Experience is the most valuable asset for a sewing machine operator. There is no substitute for it; even those who hold degrees in fashion design won't be able to sew well without practice and repetition. Good eyesight and small, thin fingers are ideal; those with larger, thicker fingers must exercise extra caution so that they don't get caught by the sewing needle. Patience is a virtue for a sewing machine operator; these professionals must also be able to visualize a three-dimensional garment as it takes shape from a pile of flat pieces of fabric. They must also be neat and well-organized so pattern pieces don't get damaged or lost.
Many sewing machine operators work in cramped conditions, hunched over their machine for hours at a time. Good health and a strong back are helpful; those who need a bit of extra help in this area may be most comfortable in a lumbar support chair, which reduces pressure on the tailbone and lower spine. Sewing machines generate moderate noise, so conversation is impractical when they are running. Sewing machine operators must therefore be comfortable working in solitude; even if there is another person working close by.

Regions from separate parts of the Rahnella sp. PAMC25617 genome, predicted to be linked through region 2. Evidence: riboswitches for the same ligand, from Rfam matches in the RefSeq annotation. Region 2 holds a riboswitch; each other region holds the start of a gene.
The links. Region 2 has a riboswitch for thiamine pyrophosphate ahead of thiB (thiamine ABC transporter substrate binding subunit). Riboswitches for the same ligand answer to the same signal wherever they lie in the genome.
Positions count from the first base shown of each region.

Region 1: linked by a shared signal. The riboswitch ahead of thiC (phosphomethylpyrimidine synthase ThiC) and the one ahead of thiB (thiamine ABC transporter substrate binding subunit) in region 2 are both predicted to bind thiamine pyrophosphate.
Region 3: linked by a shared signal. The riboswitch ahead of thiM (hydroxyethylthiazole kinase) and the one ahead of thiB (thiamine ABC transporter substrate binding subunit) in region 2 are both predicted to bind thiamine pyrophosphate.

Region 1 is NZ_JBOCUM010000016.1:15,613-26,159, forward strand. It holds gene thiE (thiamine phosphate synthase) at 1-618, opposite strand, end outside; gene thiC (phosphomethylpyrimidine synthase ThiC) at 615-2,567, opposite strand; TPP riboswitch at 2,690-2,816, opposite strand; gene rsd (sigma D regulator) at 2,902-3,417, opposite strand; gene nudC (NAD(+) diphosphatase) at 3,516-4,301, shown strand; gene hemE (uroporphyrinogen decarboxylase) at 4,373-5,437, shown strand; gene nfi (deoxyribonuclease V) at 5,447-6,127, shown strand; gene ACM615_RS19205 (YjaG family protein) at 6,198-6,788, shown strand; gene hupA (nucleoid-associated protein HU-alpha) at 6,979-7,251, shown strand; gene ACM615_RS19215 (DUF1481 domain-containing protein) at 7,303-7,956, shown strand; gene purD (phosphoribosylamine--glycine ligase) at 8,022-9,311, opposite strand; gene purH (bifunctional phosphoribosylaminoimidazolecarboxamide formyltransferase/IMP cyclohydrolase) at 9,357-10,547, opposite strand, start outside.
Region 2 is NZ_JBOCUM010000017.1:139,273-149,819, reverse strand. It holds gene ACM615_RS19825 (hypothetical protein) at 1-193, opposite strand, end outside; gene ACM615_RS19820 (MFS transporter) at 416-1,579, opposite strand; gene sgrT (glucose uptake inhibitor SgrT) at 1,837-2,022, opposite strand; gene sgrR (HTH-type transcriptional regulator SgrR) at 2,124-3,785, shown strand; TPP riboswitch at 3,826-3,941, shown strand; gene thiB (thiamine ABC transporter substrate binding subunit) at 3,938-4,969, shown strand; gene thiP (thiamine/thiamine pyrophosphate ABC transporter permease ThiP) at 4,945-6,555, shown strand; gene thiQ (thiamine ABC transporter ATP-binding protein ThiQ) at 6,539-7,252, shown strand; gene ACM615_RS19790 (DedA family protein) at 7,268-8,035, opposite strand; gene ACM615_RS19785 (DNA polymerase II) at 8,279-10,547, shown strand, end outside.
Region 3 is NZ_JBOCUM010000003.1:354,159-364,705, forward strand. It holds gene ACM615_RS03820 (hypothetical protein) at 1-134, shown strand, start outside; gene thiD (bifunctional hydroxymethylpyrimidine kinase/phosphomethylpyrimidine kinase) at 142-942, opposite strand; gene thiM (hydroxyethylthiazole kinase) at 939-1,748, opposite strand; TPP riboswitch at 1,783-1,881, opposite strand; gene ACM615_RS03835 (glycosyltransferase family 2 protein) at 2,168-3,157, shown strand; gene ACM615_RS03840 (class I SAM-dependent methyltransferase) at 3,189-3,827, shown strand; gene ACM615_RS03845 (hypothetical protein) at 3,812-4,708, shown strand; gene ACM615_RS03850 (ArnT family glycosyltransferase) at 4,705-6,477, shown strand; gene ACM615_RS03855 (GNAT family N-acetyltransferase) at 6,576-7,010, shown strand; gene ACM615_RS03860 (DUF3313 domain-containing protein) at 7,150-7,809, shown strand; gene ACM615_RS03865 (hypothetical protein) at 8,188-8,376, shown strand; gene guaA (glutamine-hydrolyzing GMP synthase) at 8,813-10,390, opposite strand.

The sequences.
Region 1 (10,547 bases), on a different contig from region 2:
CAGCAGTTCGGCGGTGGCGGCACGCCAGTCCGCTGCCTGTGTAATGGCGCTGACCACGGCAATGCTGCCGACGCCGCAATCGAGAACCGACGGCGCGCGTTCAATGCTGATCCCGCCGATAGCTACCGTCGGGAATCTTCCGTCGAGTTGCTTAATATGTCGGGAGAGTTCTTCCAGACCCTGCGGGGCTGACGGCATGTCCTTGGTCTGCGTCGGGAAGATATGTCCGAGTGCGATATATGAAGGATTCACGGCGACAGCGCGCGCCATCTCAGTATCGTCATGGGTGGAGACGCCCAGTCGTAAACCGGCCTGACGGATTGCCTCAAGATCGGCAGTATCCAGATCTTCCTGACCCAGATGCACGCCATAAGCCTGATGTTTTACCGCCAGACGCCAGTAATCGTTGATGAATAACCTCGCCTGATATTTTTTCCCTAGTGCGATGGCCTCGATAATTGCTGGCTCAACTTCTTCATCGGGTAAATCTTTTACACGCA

What are Sewing Machine Operators like?
Based on our pool of users, Sewing Machine Operators tend to be predominately investigative people.
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Sewing Machine Operators by Strongest Interest Archetype
Based on sample of 59 CareerExplorer users
Are Sewing Machine Operators happy?
Sewing Machine Operators rank
among the least happy
careers. Overall they rank in the 40th percentile of careers for satisfaction scores.
Sewing Machine Operator Career Satisfaction by Dimension
Percentile among all careers
How to Become a Sewing Machine Operator
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